On March 26th, Lt. Col. Lloyd Freeman published an article on Foreign Policy entitled, “Can The Marines Survive?”  In short, Lt. Col. Freeman’s point is that American air power and UAVs have irrevocably changed warfare; movement on the battlefield means being killed by remote control from half a world away.  He argues that the Marine Corps has, in its competition with the Army, rendered itself into a slow, conventional force focused on an obsolete mission, i.e. forced entry from the sea.  In order for the Marine Corps to remain a valid force and not simply a second, redundant Army, he believes that it needs to convert to small teams of JTACs inserted into hostile territory to coordinate drone and bombing strikes.

First, the problems with this treatise.  Lt. Col. Freeman has fallen into a trap that many have over the last century–he has latched onto one aspect of modern warfare as the end-all and be-all, in this case precision airstrikes and UAVs.  The idea of winning wars entirely from the air is not new.  Major Alexander P. de Seversky came out with the book “Victory Through Air Power” in 1942, in which he envisioned fleets of bombers bringing nations to their knees without a single infantryman on the ground.  His vision never came to pass.  WWII was won by infantry, armor, air power, and naval forces working in concert.

Again, the idea of push-button, high-tech “hyperwar” reared its head after the 1st Gulf War in 1991, and formed the paradigm for the better part of a decade, in spite of the battle of Mogadishu and the quagmire of the Balkans, until the invasion of Afghanistan in 2001.

Overspecialization might work in a corporate environment, but in combat it can mean death.  Further narrowing our combat capabilities will only allow our enemies (who have made exploiting our weaknesses and blind spots their strategy since Vietnam) further avenues to circumvent our strengths.  If the Marine Corps (or any other service, for that matter) is solely focused on one mission, what happens when Marines are forward deployed and the situation changes radically, necessitating a mission shift?  Will these small, specialized teams of spotters be ready for raids, unconventional warfare, or even holding their ground and fighting massed groups of enemy, such as the up to 500 Taliban fighters that were dogpiling on isolated units in the Afghan mountains a few years ago?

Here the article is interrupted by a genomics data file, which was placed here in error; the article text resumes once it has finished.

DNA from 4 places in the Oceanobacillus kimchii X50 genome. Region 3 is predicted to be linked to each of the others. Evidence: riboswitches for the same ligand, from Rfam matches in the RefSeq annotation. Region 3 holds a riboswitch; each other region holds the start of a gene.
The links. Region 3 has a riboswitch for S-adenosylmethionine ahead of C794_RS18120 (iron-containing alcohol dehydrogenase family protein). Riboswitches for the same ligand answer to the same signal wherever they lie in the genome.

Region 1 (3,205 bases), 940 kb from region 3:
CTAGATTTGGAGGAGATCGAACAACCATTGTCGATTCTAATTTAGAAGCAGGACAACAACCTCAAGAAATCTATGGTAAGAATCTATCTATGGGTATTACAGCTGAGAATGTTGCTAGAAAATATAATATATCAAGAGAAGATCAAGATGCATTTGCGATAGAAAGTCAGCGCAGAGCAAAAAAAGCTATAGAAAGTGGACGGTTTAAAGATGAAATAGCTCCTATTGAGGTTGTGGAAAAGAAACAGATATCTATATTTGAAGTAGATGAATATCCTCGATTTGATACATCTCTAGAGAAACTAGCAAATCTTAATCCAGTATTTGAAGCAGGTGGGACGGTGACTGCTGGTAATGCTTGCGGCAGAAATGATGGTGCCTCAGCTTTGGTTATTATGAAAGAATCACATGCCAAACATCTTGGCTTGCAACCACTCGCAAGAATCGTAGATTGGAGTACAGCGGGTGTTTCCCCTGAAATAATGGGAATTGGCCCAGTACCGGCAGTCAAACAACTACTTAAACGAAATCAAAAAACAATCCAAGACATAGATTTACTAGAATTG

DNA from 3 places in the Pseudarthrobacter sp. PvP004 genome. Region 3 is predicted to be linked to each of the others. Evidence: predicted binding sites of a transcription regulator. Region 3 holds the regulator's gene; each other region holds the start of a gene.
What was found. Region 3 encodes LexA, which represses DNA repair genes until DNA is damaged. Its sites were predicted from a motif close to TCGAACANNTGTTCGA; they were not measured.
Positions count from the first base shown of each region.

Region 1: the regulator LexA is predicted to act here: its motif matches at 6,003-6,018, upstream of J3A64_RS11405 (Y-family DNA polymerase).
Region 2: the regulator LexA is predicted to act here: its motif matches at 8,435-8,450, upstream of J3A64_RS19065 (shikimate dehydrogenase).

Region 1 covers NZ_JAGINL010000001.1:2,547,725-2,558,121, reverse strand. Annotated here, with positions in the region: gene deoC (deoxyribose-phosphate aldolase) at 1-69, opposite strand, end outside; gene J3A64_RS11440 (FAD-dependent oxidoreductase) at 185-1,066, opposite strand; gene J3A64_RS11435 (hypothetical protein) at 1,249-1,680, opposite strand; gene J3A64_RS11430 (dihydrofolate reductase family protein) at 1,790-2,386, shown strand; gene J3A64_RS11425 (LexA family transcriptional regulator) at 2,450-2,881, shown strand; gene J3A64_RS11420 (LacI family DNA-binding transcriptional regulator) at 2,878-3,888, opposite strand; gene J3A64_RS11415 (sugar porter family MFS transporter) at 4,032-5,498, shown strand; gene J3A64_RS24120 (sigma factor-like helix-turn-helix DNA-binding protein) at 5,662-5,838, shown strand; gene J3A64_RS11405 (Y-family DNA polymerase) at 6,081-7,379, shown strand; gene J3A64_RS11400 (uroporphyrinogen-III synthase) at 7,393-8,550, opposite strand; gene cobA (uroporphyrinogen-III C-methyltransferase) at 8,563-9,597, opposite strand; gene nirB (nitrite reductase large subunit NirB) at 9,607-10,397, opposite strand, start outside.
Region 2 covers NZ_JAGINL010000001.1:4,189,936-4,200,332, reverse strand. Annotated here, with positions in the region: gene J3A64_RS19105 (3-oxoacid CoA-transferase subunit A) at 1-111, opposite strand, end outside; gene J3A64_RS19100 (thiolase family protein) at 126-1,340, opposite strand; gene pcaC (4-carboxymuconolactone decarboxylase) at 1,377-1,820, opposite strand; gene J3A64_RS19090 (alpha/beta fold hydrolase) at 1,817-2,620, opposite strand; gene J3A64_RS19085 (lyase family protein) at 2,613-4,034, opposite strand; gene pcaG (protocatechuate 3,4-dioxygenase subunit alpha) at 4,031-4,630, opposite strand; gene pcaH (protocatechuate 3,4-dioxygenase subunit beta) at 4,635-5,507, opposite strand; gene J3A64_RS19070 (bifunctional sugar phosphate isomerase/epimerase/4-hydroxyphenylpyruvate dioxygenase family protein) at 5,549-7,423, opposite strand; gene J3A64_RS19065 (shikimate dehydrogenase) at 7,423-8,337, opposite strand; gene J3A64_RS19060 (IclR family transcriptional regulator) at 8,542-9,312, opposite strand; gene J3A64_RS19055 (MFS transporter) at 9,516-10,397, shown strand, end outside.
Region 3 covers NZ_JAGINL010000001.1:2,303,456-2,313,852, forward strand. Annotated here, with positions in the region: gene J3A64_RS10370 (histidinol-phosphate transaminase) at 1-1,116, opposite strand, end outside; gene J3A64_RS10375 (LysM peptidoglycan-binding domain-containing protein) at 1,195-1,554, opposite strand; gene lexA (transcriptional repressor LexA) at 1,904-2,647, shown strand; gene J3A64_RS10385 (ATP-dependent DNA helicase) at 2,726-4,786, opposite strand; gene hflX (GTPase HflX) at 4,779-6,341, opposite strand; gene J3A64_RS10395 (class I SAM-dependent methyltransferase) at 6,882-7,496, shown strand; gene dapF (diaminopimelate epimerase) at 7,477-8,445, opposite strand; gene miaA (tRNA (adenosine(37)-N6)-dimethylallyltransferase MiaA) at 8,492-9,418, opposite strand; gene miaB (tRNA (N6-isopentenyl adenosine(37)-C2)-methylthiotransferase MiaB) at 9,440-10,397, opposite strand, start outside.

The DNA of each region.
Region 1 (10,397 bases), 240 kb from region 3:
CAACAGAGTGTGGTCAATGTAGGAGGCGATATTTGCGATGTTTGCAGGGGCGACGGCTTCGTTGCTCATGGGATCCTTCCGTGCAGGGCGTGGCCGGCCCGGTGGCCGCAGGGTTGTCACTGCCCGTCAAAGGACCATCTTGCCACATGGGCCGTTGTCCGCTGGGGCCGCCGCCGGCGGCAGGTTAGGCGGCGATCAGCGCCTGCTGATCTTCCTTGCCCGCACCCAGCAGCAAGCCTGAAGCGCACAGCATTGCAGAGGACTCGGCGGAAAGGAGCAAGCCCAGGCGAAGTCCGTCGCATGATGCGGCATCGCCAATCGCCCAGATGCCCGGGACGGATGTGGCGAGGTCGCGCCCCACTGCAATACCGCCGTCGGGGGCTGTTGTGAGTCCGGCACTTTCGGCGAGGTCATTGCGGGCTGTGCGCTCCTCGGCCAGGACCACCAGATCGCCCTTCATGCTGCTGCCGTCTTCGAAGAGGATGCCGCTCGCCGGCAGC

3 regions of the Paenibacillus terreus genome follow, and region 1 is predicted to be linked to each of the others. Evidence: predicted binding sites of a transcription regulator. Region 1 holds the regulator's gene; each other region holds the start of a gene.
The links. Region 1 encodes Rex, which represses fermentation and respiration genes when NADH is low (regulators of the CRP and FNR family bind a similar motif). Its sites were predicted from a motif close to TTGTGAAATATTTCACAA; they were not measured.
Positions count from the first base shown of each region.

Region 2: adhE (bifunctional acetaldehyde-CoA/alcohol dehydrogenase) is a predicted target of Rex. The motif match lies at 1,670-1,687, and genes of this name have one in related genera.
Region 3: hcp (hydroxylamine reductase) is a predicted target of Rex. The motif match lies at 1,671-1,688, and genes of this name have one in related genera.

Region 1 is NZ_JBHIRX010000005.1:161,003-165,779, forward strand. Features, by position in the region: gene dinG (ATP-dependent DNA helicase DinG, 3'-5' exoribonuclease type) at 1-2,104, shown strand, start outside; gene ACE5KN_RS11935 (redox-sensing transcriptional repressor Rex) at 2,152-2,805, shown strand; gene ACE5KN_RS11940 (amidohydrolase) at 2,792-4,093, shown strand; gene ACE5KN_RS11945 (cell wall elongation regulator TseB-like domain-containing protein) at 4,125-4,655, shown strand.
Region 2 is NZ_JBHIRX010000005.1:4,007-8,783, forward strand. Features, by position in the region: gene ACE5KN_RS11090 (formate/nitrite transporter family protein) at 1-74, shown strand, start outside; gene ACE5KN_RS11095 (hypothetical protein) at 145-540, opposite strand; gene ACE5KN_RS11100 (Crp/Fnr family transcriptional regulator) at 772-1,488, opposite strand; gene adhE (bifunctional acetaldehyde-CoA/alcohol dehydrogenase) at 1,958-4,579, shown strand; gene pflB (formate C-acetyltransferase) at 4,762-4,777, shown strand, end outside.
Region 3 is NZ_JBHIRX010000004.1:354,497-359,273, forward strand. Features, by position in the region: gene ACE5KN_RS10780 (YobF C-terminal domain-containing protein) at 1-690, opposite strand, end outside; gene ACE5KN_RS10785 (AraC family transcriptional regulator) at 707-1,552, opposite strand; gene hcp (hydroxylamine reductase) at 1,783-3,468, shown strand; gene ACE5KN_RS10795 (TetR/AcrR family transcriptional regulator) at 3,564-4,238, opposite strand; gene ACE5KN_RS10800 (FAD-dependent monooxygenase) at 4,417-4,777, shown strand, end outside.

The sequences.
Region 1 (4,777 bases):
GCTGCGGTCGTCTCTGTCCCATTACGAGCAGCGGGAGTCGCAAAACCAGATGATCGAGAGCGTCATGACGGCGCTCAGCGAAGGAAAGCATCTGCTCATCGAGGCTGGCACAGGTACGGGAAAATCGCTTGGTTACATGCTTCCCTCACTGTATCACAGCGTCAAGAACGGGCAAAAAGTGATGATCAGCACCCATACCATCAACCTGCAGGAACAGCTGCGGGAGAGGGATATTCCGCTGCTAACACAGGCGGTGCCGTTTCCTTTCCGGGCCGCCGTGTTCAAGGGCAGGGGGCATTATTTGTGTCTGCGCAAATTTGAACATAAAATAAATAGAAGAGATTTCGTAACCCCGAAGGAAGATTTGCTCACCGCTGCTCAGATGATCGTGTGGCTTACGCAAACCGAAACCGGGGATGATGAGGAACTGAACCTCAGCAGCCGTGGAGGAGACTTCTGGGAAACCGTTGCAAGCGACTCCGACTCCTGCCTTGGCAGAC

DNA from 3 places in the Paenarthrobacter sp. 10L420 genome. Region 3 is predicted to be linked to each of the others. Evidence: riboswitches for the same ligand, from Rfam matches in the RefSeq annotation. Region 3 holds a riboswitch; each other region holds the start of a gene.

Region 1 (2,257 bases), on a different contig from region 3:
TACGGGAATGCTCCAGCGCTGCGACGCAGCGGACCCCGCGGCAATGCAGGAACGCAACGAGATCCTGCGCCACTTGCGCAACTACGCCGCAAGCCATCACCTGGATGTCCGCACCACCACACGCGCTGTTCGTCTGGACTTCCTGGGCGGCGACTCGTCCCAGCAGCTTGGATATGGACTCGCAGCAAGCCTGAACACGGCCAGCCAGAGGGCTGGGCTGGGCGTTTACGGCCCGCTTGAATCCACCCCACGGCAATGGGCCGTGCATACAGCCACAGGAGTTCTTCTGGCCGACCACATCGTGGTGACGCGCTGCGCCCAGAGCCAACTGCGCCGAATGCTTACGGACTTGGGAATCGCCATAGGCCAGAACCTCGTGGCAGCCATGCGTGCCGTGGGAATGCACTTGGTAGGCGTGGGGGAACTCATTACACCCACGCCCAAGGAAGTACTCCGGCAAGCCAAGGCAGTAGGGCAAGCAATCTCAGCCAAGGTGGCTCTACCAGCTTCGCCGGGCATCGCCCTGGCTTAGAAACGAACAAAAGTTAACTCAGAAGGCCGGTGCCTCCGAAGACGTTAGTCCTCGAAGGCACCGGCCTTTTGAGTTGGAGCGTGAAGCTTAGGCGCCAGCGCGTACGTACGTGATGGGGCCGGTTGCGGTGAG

This is not to say that Freeman is entirely off base.  The Marine Corps has increasingly turned into a slow, ponderous conventional force, that isn’t nearly as interested in adaptability and innovation as they are reputed to be.  “Adapt, Improvise, and Overcome” used to be a Marine slogan.  When Brigadier Generals are saying to their Marines that it is time for the outside-the-box combat thinkers to go away, it’s a pretty good sign that such is no longer the case.  This is the service that still holds great pride in Lt. Presley O’Bannon’s march on Derna in Tripoli, with 400 Arab mercenaries and four Marines.  If that wasn’t an unconventional warfare mission, I haven’t heard of one.

Marines wrote the book on small wars in the inter-war period.  Quite literally.  In Vietnam, the Combined Action Platoon concept placed small units of Marines with local militias in South Vietnam, and was actually successful until Gen. Westmoreland scrapped it.  The Marine Corps has quite a history of unconventional operations.  Except for MARSOC, and to a much lesser extent Recon, the Marine Corps no longer has the imagination, the will, or the guts to attempt these sorts of missions.  Risk aversion has killed the innovative spirit of the Marine Corps.

Lt. Col. Freeman is quite correct when he says the Marine Corps is going to have to change in order to stay relevant.  His model is flawed, however.  A better model would be light, independent units of riflemen, capable of operating with next to nothing (also a point of pride for the Marine Corps, that hasn’t been true for several decades now) and killing anything within a helicopter flight of the littorals.  Technology is all well and good, but it has taken too much of a front-seat priority.  Operational skill is going to have to be foremost in Marine training, to include tactics, marksmanship, communications, survival, and engaging or avoiding the local populace.  Fieldcraft is going to have to come back to the forefront.

Whether or not this is going to happen anytime soon is questionable.  A large portion of the Marine Corps has bought into its own hype.  If you are already an “elite” organization, why should you change?  And a lot of the decision makers have never really been on the ground, outside the wire, dealing with the complex, hazy, bloody reality of modern war.  They’re too busy imagining this:

Dreaming of Amphibious Landings That Haven’t Happened Since Inchon